NASA’s latest rover recorded the sound of itself crunching across the surface of the Red Planet, adding a whole new dimension to Mars exploration.
When the Rover Perseverance began to create tracks on the surface of Mars, the sensitive microphone it carried struck first: bangs, pings, and the rattle of the robot’s six wheels as they rolled over the Martian terrain.
“A lot of people when they see the pictures don’t realize that the wheels are metal,” said Wendy Verma, a senior engineer and rover driver at NASA’s jet lab in Southern California. “When you ride with these wheels on rocks, it’s actually very noisy.”
More than 16 minutes of the sounds of Perseverance’s 27.3-meter ride on March 7 were recorded by Perseverance’s entry, landing and landing microphone (EDL), which remains operational on the rover after its historic touch on Feb. 18. A ready-made microphone has been added to the rover to help connect the public while driving while touching, but mission members are eager to hear sounds from the surface as well.
“If I heard these sounds driving my car, I’d stop and call a tow truck,” said Dave Gruel, lead engineer for the Mars 2020 EDL camera and microphone subsystem. it makes perfect sense. “
Two versions of the audio recording of the same drive were released to the public on March 17. The first version contains more than 16 minutes of raw, unfiltered sounds of a rover traveling through Lake Crater. It hears noise generated by the interaction of Perseverance’s mobile system (its wheels and suspension) with the surface, along with the high sound of scratches. Perseverance’s engineering team continues to assess the source of the scratch noise, which could be either electromagnetic interference from one of the rover’s electronic boxes, or interactions between the mobility system and the Martian surface. The EDL microphone was not intended for surface operations and had limited testing in this pre-launch configuration.
The second version is a shorter compilation of sounds from a longer raw drive recording. For this 90-second version, NASA engineers combined three segments from the raw audio file (sections 0: 20-0: 45, 6: 40-7: 10, and 14: 30-15: 00), processing and editing them. filter out part of the noise.
This first sound of riding on the surface of Mars joins the growing playlist of Martian sounds returning to Earth from Perseverance. The second microphone, part of the SuperCam rover’s instrument, previously raised the sigh of the Martian wind and the rapid beating sound of the instrument’s laser rocks to reveal details about their structure and composition. Such information will help scientists as they search the Lake Crater for traces of ancient microscopic life, taking samples of rock and sediment that future missions will return to Earth.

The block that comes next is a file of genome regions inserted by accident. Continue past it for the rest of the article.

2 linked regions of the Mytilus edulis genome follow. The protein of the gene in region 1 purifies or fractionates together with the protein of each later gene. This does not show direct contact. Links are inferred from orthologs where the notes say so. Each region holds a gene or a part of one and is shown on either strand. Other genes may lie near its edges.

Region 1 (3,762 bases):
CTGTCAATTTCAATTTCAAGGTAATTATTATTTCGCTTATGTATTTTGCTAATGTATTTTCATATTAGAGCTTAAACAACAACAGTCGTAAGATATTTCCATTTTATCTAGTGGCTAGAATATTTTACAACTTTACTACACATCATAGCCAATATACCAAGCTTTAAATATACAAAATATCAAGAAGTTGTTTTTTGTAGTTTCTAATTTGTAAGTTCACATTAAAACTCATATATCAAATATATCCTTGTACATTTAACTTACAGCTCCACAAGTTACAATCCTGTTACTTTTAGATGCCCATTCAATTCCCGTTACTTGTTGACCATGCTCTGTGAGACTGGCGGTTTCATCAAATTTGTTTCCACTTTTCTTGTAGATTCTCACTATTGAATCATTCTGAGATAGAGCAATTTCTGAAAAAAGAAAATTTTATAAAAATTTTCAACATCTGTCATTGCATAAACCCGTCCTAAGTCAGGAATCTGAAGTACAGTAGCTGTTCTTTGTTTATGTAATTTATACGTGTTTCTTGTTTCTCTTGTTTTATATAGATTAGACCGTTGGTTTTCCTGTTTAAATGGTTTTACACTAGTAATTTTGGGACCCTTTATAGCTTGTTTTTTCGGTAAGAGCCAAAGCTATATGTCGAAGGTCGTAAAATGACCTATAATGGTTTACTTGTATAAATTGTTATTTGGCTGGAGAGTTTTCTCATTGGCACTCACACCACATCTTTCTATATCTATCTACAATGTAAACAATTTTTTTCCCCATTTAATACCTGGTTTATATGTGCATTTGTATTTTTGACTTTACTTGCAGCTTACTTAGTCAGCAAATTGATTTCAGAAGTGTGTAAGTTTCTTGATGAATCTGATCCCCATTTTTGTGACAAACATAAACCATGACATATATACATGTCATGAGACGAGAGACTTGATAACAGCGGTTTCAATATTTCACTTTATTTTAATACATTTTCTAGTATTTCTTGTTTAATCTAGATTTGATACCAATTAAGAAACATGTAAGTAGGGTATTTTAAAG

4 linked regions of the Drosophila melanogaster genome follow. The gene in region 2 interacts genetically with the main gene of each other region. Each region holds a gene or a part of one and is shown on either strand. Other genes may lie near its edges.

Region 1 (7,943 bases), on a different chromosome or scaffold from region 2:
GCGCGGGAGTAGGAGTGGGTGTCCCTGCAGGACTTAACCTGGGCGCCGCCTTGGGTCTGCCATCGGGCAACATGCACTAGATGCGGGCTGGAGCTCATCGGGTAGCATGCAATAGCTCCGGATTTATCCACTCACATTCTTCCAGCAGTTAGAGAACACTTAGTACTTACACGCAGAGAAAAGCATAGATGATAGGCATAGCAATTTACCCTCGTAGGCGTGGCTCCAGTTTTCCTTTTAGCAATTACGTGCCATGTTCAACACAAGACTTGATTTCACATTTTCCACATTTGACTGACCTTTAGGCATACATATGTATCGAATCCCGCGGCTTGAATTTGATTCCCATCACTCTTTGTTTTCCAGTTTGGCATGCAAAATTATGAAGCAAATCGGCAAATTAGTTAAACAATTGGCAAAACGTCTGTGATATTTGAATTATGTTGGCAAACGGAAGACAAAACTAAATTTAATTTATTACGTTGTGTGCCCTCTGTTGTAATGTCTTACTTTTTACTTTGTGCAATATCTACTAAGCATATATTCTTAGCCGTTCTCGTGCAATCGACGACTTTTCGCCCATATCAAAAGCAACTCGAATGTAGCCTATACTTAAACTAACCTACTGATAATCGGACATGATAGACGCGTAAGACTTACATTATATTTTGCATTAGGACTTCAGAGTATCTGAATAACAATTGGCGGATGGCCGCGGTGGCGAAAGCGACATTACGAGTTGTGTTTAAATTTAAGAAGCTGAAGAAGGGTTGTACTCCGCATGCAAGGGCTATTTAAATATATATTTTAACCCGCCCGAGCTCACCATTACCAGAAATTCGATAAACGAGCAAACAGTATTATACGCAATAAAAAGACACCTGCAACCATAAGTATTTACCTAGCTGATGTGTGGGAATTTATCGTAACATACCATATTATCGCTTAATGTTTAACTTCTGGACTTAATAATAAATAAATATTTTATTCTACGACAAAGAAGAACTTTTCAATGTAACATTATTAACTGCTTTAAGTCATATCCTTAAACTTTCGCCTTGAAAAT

The sounds of the SuperCam were part of a series of system checks the rover went through, ranging from releasing Perseverance’s massive robotic arm to the first observations of time using the Mars Environmental Dynamics Analyzer.
Rover was also looking for a suitable take-off for the Ingenuity Mars helicopter to try the first flight tests. Now that the right place has been found, teams of perseverance and ingenuity plan for the rover to deploy a helicopter that will have 30 Martian days or solos (31 Earth days) to perform up to five test flights.
And then he would seriously begin the hunt for ancient life, diligently exploring the terrain that was once thought to be covered with water. Between the rover’s 19 cameras and its two microphones, the experience will be full of scenes and sounds. For Verma, which has helped “drive” NASA’s last four Martian rovers, planning their routes and passing on instructions so they can ride their day through unexplored terrain, the sound is more than just cool.
“Variations between Earth and Mars – we have a visual feel for it,” she said. “But sound is a whole other dimension: seeing the differences between Earth and Mars and experiencing that environment more closely.”
More on the mission
The key goal of Perseverance’s mission to Mars is astrobiology, including the search for signs of ancient microbial life. The rover will characterize the geology of the planet and the past climate, pave the way for human exploration of the Red Planet and be the first mission to collect and store Martian rock and regolith (broken rock and dust).
Subsequent NASA missions, in collaboration with ESA (European Space Agency), would send spacecraft to Mars to collect these sealed samples from the surface and return them to Earth for in-depth analysis.
The Mars 2020 Persistence Mission is part of NASA’s approach to exploring the Moon to Mars, which includes Artemis missions to the Moon to help prepare for human exploration of the Red Planet.
JPL, operated for NASA by Caltech in Pasadena, California, built and manages the operations of the Perseverance rover.
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Jet Propulsion Laboratory, Pasadena, California.
Written by Pat Brennan